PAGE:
Women Making History

In the late ‘60s, the average annual income for women was about $6,000. Black women were earning less than 80 percent of that.

While women still face gender and race discrimination, it can’t be denied that we’ve come a long way.

Developments like Roz Brewer becoming the first black female CEO of Sam’s Club this year show the progress minority women have made.

In honor of Black History Month, recognizes three inspirational women who overcame innumerable odds at work – and helped the women of today succeed.

Madam C.J. Walker blazed the trail for women when she founded her beauty business in the early 1900s. Motivated by a scalp ailment causing her to lose her


hair, Walker created her famous Wonderful Hair Grower product and went on to become the first black female millionaire.

She inspired women like Lisa Price, who founded Carol’s Daughter in her kitchen in the early ‘90s. The natural beauty line is now a multi-million dollar franchise.

Leandra Abbott became the first black staff member of Cosmopolitan Magazine in the late ‘60s. She later reported on civil rights issues for Newsweek.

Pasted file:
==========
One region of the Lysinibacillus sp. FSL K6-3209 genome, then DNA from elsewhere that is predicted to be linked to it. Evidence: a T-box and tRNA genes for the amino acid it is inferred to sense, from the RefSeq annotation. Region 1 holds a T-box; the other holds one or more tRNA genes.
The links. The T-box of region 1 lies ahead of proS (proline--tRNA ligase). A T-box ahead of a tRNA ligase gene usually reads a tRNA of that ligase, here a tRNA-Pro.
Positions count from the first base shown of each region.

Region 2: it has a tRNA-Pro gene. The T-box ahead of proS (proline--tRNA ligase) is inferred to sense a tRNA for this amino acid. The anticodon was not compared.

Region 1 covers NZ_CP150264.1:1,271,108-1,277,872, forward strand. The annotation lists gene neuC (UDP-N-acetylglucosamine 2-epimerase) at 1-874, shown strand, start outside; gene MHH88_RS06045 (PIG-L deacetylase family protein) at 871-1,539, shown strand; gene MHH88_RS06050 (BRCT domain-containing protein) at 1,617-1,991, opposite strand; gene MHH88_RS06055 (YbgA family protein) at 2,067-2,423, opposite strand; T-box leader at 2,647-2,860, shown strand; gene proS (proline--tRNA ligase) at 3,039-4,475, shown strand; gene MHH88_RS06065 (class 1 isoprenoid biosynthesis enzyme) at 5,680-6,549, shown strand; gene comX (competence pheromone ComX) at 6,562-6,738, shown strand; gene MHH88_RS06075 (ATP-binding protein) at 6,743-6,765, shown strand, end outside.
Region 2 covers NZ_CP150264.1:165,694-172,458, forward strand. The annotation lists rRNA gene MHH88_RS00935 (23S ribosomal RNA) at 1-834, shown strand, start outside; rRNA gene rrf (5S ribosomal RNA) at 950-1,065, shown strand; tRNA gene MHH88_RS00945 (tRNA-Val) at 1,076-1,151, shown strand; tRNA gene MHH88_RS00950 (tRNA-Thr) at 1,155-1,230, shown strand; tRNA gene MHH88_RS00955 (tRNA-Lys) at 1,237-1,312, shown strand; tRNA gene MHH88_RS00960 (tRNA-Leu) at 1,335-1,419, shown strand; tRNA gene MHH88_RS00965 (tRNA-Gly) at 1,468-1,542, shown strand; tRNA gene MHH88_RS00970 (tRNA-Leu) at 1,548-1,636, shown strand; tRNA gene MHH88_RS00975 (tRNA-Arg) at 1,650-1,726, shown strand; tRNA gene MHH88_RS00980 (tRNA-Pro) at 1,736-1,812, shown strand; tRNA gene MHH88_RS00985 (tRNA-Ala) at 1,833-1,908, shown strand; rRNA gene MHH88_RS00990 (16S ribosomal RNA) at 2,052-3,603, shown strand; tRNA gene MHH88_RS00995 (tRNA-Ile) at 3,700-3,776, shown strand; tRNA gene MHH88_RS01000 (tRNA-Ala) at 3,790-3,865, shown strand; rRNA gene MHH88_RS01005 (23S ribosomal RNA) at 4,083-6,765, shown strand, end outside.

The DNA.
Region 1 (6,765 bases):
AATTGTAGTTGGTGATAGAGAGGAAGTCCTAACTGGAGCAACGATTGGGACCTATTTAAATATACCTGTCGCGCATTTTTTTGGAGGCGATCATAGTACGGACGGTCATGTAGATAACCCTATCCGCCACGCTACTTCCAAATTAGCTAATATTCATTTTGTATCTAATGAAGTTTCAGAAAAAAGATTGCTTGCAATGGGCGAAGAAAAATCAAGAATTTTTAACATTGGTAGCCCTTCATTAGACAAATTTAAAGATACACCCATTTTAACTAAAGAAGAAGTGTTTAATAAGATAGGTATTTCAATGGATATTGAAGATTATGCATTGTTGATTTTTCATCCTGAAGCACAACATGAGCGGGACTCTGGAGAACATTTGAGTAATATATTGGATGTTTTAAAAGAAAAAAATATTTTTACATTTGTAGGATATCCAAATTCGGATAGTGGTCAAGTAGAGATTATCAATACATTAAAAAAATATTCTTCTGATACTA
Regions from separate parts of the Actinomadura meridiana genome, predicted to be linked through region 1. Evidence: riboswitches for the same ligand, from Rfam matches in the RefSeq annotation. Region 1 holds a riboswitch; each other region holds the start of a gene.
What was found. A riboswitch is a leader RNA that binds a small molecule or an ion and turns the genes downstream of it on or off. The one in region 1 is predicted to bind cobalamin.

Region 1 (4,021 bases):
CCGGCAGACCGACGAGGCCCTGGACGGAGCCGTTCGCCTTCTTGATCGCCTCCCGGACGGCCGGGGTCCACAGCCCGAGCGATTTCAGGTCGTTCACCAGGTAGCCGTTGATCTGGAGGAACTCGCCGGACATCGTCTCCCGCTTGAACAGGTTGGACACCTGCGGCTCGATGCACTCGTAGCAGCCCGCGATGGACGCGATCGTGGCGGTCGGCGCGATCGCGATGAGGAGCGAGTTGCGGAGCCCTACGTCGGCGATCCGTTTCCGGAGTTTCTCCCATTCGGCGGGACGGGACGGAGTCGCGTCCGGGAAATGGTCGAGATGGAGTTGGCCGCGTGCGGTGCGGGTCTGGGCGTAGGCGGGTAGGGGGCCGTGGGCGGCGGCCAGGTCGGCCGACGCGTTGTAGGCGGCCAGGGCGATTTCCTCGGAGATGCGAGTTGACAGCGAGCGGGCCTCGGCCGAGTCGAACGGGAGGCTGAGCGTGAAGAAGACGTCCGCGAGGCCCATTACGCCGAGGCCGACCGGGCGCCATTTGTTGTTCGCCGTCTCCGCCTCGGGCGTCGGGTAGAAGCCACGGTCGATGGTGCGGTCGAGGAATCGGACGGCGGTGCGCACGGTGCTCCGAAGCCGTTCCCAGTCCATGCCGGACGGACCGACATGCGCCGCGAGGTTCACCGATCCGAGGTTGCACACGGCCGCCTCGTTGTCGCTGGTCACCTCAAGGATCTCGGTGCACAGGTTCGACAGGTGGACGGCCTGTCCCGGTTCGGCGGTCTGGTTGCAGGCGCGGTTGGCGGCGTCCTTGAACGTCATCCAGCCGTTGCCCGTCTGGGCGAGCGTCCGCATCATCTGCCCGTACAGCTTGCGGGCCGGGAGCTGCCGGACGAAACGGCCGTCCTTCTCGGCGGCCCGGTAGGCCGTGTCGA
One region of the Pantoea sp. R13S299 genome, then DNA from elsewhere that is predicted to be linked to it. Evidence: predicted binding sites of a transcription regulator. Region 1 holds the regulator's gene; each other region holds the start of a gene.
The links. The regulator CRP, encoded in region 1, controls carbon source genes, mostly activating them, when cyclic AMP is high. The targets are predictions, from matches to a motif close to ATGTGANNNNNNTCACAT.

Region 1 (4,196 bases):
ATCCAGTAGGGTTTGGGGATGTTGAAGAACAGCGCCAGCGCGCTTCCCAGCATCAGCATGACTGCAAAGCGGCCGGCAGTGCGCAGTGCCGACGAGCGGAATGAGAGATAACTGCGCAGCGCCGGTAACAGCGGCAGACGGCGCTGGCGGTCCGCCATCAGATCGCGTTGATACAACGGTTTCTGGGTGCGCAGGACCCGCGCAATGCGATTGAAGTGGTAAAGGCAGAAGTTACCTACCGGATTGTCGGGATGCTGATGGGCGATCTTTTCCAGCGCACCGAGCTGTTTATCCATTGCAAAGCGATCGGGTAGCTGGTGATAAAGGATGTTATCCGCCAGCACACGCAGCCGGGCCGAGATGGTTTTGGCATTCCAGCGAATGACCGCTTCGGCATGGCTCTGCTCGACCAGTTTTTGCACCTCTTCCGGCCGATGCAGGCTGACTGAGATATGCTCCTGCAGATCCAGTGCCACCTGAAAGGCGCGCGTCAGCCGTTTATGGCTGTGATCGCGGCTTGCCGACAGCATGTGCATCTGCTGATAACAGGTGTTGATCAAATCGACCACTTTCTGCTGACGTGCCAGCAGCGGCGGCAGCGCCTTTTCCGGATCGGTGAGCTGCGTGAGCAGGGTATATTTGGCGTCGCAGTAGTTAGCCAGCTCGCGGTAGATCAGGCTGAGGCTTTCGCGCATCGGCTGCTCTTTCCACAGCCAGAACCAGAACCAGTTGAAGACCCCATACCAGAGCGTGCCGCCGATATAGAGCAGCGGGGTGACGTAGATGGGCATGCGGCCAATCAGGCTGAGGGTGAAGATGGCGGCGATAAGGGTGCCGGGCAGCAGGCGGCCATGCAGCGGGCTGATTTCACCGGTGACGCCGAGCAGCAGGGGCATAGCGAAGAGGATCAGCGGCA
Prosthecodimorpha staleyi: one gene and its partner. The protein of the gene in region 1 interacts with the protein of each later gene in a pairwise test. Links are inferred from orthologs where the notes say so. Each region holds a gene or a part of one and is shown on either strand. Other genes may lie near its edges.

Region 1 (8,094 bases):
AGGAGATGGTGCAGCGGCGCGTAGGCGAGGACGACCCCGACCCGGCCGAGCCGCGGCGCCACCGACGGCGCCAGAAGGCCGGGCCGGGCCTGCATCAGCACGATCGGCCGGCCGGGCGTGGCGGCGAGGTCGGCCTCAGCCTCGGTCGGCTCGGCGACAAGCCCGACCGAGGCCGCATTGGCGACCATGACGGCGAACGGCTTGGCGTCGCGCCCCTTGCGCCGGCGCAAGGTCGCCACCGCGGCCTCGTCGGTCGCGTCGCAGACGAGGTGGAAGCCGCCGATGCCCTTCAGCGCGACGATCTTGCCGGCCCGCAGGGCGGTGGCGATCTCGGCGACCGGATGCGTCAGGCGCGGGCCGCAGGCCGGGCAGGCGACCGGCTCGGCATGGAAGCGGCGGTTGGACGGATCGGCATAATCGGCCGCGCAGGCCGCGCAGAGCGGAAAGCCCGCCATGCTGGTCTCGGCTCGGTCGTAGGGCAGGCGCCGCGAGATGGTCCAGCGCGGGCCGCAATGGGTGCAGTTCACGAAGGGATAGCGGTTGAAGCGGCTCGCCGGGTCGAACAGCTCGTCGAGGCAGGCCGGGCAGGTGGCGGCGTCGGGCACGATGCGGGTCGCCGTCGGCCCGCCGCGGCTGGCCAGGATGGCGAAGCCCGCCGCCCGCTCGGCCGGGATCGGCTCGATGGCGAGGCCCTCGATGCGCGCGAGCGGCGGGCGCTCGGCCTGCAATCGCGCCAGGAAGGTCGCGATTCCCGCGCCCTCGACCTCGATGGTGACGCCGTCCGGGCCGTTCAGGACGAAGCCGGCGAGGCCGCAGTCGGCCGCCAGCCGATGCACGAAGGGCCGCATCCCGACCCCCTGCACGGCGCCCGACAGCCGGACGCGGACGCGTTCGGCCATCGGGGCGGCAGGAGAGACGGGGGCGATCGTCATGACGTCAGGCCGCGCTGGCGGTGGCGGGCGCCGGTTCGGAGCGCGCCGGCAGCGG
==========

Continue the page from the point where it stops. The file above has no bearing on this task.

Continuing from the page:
Following in her footsteps is Amy DuBois Barnett, the first African American in the country to head a mainstream publication when she became editor-in-chief of Teen People in 2003. She’s now editor-in-chief of Ebony Magazine.

Shirley Chisholm was the first black congresswoman and the first female to vie for the Democratic presidential nomination.

In the early ‘90s, Condoleezza Rice became the first African American (and first female) to be a senior academic administrator of Stanford University. She then went on to be the first black female Secretary of State.

Bonus PINK Link: Check out Little PINK Book CEO Cynthia Good’s blogs on celebrating women of color.

By Farren Davis

“I am overwhelmed by the grace and persistence of my people.” Maya Angelou

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